This is the twenty-second part of a fiction serial, in 771 words.
After the police car had brought her home to Hackney, Marian was unable to get any sleep until she had told Ros everything that had happened. After sleeping through most of the day the first call she made was to Amanda, to apologise for not turning up the night before. She gave her a rough idea of what was happening, and was surprised by her reply.
“When he is found guilty, I want to be there. Please let me know the date, and I will be in court”.
The next call was to Lyndsey, who was not as excited by the news as Marian had hoped she would be.
“He will appear at Magistrates Court this morning, and be held on remand awaiting trial. Given the severity of the charges, there is no way he will get bail. The police will prosecute, and if I am approached I will turn it down. It would seem far too obvious if I prosecuted him again. They will give you a hard time in court, so as soon as you have a trial date and witness warning, I want you to contact me. You can come over to mine and we will go through all the possible variations of his defence”.
Her third call was to her boss. She told him what had happened, and he immediately told her to take as much time off as she needed. At the same time, Ros was calling the shoe shop company, telling them she would be back to work on Monday. With Lee off the streets, she felt much more relaxed about returning to her own flat.
Marian then rang the car hire company, and arranged delivery of a replacement car. If they knew why the previous car had been impounded, that wasn’t mentioned.
Ros was packing up her personal things, when she suddenly turned to her sister. “You should let Denise know Lee is in prison. That might help her case with Social Services on Friday”. But Denise didn’t answer her phone. Not that first time, or on the next four times Marian tried during the evening. Once the hire car had been delivered, Marian got changed and drove Ros home. They ordered a takeaway pizza and ate it in Ros’s flat before she drove back to Hackney.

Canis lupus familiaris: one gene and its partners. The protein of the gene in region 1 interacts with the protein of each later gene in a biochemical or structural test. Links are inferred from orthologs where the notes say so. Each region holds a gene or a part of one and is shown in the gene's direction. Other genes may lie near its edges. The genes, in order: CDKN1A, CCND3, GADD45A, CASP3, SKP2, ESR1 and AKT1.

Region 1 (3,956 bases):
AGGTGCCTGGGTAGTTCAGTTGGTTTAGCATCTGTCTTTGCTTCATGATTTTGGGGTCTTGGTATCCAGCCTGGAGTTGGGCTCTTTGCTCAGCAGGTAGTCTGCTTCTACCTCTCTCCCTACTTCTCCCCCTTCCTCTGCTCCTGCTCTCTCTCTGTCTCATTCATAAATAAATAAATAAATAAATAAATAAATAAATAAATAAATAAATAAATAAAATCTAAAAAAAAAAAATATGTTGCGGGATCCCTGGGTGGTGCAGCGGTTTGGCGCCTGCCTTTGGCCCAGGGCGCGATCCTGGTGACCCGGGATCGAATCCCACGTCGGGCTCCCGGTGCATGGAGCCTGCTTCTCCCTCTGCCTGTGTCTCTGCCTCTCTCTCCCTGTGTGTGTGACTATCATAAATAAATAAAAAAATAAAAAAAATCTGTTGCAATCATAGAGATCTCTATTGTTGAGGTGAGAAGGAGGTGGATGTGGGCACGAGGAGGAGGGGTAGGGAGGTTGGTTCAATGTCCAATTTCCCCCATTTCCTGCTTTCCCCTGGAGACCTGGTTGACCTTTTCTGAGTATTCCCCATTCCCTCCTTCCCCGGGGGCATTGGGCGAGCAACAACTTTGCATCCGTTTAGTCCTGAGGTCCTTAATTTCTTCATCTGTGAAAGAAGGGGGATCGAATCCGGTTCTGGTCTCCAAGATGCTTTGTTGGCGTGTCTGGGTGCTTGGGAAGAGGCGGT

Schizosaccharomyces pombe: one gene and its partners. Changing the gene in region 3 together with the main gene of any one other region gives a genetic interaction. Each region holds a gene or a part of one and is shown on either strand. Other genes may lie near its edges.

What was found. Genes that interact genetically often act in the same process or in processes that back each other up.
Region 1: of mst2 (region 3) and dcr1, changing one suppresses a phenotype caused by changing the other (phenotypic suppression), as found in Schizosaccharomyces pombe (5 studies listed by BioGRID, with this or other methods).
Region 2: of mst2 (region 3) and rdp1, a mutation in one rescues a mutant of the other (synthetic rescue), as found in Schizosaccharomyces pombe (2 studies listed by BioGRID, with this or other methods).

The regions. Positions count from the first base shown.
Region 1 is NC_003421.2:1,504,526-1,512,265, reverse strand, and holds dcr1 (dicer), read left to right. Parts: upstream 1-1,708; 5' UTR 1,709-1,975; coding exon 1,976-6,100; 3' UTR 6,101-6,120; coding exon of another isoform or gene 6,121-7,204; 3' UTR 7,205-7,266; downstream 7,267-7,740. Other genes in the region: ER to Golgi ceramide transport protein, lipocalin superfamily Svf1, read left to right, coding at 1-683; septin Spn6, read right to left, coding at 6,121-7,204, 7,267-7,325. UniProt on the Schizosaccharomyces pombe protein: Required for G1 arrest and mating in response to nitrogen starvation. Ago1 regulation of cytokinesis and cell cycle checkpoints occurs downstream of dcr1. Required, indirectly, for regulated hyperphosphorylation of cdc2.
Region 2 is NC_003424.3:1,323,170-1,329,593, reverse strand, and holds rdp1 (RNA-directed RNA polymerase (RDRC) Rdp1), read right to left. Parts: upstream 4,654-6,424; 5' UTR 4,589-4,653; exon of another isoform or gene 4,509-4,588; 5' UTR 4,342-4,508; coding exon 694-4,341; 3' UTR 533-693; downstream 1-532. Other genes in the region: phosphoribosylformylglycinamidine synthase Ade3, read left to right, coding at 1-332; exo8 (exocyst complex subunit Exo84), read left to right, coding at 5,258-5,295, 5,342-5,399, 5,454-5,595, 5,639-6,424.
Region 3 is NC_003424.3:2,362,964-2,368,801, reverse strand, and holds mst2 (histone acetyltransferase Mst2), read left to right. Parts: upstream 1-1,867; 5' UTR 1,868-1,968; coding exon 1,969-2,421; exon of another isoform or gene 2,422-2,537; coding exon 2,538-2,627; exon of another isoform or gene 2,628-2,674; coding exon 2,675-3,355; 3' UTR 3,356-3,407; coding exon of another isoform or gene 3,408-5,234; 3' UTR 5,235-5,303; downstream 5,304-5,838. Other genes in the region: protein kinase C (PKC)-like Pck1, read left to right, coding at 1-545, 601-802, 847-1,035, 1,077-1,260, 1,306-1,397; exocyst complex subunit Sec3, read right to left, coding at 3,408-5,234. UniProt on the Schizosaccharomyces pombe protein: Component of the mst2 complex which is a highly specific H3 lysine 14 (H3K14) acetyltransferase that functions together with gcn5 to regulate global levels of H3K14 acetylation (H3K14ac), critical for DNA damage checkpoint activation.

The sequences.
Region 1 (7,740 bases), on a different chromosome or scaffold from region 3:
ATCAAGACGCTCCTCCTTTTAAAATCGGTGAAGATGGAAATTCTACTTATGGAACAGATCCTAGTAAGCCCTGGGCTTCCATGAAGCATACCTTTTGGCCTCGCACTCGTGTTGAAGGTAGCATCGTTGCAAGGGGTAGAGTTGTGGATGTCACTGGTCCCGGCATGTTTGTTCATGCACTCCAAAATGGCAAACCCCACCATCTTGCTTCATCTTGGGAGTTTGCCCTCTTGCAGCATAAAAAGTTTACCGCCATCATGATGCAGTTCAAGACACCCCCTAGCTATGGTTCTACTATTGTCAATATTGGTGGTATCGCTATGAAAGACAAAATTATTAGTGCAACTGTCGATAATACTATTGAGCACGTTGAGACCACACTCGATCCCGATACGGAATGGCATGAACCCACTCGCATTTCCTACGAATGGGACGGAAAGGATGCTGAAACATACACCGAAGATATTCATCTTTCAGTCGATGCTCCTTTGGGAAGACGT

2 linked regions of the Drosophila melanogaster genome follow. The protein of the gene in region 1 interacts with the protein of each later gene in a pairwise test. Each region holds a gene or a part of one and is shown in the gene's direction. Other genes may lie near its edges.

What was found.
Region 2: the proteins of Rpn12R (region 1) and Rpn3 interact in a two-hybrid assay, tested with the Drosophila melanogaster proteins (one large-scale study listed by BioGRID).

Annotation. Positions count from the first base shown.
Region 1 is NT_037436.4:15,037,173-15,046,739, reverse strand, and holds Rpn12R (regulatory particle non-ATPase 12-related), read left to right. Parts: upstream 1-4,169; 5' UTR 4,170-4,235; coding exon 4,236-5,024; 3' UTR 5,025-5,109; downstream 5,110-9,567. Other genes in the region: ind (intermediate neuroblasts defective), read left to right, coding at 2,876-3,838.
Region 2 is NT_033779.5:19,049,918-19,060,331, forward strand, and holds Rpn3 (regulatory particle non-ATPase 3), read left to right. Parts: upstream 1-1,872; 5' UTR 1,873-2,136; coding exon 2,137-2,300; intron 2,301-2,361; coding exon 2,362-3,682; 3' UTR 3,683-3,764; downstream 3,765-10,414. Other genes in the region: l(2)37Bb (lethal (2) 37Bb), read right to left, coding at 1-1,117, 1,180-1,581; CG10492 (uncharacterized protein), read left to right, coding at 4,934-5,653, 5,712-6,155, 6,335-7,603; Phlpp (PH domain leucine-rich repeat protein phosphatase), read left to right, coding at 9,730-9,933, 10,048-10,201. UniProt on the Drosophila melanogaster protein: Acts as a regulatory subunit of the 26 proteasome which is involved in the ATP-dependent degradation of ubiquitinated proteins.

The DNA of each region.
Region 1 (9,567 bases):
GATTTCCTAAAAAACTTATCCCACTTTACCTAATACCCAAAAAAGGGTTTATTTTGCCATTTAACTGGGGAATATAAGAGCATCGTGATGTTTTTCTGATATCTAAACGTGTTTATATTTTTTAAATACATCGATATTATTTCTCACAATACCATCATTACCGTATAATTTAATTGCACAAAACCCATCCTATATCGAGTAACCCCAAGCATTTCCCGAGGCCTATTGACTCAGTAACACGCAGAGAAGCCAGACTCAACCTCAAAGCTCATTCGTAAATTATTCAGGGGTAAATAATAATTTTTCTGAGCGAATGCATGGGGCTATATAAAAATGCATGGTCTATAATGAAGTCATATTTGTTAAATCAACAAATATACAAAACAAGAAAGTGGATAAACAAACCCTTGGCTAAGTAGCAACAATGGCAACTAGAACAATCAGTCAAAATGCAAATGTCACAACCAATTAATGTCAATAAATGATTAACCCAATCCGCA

Alone in her flat that evening, she sat drinking white wine, and thinking about the last twenty-four hours. The one saving grace was that Lee could not have got her pregnant, as she had stayed on the pill after splitting up with Steve. Now that she had taken her revenge, it all started to overwhelm her, and she broke down in tears.
By late Friday afternoon, she had heard nothing from Denise, and had stopped trying to contact her. She was not about to leave an answerphone message, and didn’t want her number to appear so many times on the phone records, just in case anything went wrong later. But by Saturday morning, she had lost all patience, and drove over to Denise’s house. Wearing a beanie hat covering her hair, and an old scruffy raincoat she had not got around to throwing away, she walked up to the front door.
“She’s gone, love. Ireland, she told me. Staying with a cousin, I think. Cork maybe, somwehere like that anyway. She got a taxi to the station on Thursday morning with Daisy. They had a case and bags. I asked her what was up, and she said a cousin was ill in Ireland. If you ask me, I reckon she’s skipped on the rent”.
The loud voice startled her, and she looked around to find it was coming from the house next door. A woman about sixty was leaning out of an upstairs window, partially obscured by a curtain. Not wanting to engage with her, Marian nodded, waved, and walked back to her car.
Driving away from the woman’s sight, Marian stopped at the end of the street to compose herself. She was furious with Denise, but also with herself. She should have known. Once she had the thousand pounds, Denise had fled to Ireland, rather than face the questioning from Social Services. She was also probably terrified that Lee would come after her.
Oh well, she had her abduction and rape case. The child molestation would have been the icing on the cake, but that was not to be. No doubt the Social Services would be after her, and eventually find her in Ireland. But that was no longer her problem.
She would run with what she had, and be the most convincing witness in legal history.